12. 4 out of 5

    Laura

    Betty Ford was always someone I admired but I really didn't know much about her. I knew she had started the Betty Ford Center and was the wife of someone I admired, Jerry Ford. Having lived in Grand Rapids as a child in the early 70's I had a fondness for the Fords. This book intrigued me, especially the title: "Betty Ford: First Lady, Women's Advocate, Survivor, Trailblazer." I had to know more about this lady! Now that I have read this warm, lovely biography, my admiration for Betty Ford has m Betty Ford was always someone I admired but I really didn't know much about her. I knew she had started the Betty Ford Center and was the wife of someone I admired, Jerry Ford. Having lived in Grand Rapids as a child in the early 70's I had a fondness for the Fords. This book intrigued me, especially the title: "Betty Ford: First Lady, Women's Advocate, Survivor, Trailblazer." I had to know more about this lady! Now that I have read this warm, lovely biography, my admiration for Betty Ford has multiplied many times. I just can't say enough about how her life exemplifies honesty, courage, independence, love, honor, etc. I needed to read this book, right now. You do too!

  13. 4 out of 5

    Cristie Underwood

    Betty Ford was so much more than a First Lady, as she was actively involved in women's rights, substance abuse, and breast cancer work. The famous Betty Ford clinics were co-founded by Betty Ford after she bravely came forward with her own substance abuse issues. The author spoke to all of Betty's children when writing this well researched biography. Betty Ford was so much more than a First Lady, as she was actively involved in women's rights, substance abuse, and breast cancer work. The famous Betty Ford clinics were co-founded by Betty Ford after she bravely came forward with her own substance abuse issues. The author spoke to all of Betty's children when writing this well researched biography.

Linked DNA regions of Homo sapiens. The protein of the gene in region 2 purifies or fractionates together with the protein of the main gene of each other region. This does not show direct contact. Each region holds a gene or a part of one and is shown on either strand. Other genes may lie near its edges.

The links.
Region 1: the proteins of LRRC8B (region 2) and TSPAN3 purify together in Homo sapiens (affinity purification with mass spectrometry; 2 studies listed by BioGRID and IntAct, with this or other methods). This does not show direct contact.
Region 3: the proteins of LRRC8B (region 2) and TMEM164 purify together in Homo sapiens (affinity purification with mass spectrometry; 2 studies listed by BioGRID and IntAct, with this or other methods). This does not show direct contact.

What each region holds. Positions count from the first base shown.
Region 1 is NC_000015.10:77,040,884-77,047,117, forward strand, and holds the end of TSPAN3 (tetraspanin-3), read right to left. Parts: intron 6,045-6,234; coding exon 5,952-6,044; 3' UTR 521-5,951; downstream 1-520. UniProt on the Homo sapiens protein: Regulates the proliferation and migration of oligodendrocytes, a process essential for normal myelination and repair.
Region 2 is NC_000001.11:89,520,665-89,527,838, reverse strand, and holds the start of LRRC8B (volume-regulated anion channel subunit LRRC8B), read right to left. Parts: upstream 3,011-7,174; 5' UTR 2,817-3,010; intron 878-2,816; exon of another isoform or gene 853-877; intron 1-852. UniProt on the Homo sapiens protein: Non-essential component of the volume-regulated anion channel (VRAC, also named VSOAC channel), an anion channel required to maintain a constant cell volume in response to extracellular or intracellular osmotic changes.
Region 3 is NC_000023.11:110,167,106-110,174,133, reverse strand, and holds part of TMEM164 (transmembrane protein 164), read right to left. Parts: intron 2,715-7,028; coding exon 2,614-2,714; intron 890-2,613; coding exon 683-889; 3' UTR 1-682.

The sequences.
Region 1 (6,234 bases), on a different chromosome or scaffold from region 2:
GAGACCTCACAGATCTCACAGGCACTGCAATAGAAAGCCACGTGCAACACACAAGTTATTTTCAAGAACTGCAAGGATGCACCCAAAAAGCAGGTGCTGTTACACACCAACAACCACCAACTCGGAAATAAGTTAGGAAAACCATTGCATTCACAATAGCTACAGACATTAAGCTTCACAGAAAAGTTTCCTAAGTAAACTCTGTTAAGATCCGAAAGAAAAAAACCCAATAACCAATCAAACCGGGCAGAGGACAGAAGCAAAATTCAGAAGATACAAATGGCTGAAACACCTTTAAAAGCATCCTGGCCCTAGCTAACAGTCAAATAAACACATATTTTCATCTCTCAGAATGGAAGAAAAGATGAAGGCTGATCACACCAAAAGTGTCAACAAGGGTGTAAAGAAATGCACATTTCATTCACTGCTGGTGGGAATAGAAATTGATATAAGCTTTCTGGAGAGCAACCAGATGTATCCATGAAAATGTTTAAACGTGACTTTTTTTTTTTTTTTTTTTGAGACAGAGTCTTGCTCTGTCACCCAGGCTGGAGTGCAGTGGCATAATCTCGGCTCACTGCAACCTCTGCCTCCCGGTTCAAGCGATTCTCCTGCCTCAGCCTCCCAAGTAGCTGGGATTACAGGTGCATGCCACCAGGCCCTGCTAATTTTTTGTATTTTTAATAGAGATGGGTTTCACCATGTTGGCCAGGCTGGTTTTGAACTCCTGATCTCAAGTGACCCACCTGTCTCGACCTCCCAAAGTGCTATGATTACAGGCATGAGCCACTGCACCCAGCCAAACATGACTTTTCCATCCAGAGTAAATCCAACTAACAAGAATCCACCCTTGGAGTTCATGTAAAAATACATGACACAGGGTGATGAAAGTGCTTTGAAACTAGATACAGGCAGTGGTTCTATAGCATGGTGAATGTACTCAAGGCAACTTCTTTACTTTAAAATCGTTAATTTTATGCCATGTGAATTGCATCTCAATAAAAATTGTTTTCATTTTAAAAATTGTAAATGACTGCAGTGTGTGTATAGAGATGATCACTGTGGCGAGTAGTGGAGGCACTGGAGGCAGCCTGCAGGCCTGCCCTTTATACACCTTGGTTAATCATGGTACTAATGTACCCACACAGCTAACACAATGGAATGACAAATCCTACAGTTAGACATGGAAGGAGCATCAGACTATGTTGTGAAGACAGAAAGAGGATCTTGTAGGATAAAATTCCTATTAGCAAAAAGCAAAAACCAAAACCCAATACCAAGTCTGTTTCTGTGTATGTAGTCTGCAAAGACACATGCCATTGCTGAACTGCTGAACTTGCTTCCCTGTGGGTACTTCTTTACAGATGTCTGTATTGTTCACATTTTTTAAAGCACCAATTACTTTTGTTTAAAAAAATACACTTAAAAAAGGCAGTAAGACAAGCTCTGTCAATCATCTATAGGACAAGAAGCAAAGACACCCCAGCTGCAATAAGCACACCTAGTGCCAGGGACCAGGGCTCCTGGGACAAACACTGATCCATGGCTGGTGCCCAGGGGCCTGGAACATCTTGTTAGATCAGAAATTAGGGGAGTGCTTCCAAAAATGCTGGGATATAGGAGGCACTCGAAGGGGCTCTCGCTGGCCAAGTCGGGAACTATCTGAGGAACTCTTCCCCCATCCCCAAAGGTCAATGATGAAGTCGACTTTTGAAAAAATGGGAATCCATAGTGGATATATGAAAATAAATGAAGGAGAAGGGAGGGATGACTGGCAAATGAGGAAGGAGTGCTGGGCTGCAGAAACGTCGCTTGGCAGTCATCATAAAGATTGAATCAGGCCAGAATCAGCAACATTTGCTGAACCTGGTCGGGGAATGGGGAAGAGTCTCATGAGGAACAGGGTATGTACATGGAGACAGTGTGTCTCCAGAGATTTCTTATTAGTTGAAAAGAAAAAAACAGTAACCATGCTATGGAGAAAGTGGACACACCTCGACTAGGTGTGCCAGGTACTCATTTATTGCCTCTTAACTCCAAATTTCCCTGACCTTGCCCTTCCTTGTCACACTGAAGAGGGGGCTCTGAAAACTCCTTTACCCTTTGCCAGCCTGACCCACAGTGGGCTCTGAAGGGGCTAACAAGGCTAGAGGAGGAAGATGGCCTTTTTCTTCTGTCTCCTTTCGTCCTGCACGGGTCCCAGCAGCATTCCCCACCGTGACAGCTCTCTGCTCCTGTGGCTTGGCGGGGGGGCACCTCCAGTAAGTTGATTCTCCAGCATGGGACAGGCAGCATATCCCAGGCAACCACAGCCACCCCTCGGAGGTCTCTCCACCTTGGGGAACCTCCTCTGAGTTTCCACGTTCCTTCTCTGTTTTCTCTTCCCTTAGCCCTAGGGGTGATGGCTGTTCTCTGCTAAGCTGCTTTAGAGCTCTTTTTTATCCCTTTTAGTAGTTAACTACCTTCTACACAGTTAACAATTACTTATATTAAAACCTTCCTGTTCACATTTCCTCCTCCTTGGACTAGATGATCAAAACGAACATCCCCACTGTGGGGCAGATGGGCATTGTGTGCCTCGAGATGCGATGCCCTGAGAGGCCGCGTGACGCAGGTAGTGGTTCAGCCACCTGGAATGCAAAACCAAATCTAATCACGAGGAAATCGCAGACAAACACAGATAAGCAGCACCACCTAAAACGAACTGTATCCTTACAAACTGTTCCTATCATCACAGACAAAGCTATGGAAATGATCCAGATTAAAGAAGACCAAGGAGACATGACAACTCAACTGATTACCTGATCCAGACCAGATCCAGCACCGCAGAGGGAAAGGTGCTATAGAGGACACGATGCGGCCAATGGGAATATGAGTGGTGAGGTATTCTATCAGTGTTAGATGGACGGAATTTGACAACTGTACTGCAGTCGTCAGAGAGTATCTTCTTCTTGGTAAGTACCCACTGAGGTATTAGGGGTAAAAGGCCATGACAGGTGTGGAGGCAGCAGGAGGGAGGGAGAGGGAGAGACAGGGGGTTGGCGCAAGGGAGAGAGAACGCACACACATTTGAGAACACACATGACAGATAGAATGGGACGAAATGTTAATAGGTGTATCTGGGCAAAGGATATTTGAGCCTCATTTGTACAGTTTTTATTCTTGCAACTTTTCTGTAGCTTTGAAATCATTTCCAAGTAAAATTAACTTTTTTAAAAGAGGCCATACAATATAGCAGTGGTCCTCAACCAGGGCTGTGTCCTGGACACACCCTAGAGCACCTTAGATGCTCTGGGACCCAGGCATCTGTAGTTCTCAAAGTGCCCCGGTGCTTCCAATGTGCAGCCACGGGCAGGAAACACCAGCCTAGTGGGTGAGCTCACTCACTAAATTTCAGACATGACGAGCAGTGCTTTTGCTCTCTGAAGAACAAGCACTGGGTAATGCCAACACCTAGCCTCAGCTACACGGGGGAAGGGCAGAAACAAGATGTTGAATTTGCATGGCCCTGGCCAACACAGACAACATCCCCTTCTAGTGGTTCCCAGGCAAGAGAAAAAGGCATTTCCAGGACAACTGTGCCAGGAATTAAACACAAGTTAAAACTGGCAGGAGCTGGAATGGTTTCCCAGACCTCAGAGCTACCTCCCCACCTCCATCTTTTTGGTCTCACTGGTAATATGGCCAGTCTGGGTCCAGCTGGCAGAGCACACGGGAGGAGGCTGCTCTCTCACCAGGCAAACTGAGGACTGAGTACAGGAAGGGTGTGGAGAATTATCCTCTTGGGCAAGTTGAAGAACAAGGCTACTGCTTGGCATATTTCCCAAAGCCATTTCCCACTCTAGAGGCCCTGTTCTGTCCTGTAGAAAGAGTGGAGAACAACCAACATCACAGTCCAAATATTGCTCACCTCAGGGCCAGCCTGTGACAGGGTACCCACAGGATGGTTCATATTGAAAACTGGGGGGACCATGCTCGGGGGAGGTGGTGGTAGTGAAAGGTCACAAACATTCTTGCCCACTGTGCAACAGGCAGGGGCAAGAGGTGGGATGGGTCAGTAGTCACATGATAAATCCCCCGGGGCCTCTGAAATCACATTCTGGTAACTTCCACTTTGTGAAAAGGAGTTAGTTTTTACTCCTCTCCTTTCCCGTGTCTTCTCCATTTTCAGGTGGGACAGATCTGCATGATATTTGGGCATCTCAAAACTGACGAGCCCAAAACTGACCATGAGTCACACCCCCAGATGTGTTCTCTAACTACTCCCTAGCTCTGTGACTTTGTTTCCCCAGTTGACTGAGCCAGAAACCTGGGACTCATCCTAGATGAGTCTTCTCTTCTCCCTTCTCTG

14. 5 out of 5

    Leah K

    I went into this not knowing much about Betty Ford and it was worth learning about her. She was an amazing lady. She did awesome things. She is now a hero of mine. And her marriage with Gerald? Can you say relationship goals? This is a well written, readable biography of the former first lady. The research is definitely done. Worth the read.

  15. 4 out of 5

    Sarah

    4/5⭐️—I loved it! Lisa McCubbin has a way of making history come alive and her storytelling is fantastic. I knew very little about Betty Ford prior to this book, but now she is one of my favorite First Ladies.

  16. 5 out of 5

    Linda Hagedorn

    I loved Betty Ford...her honesty, her willingness to open herself to trials and addictions she faced. Her love for her husband and her faith were a central part of her life.

  17. 4 out of 5

    Scott Hitchcock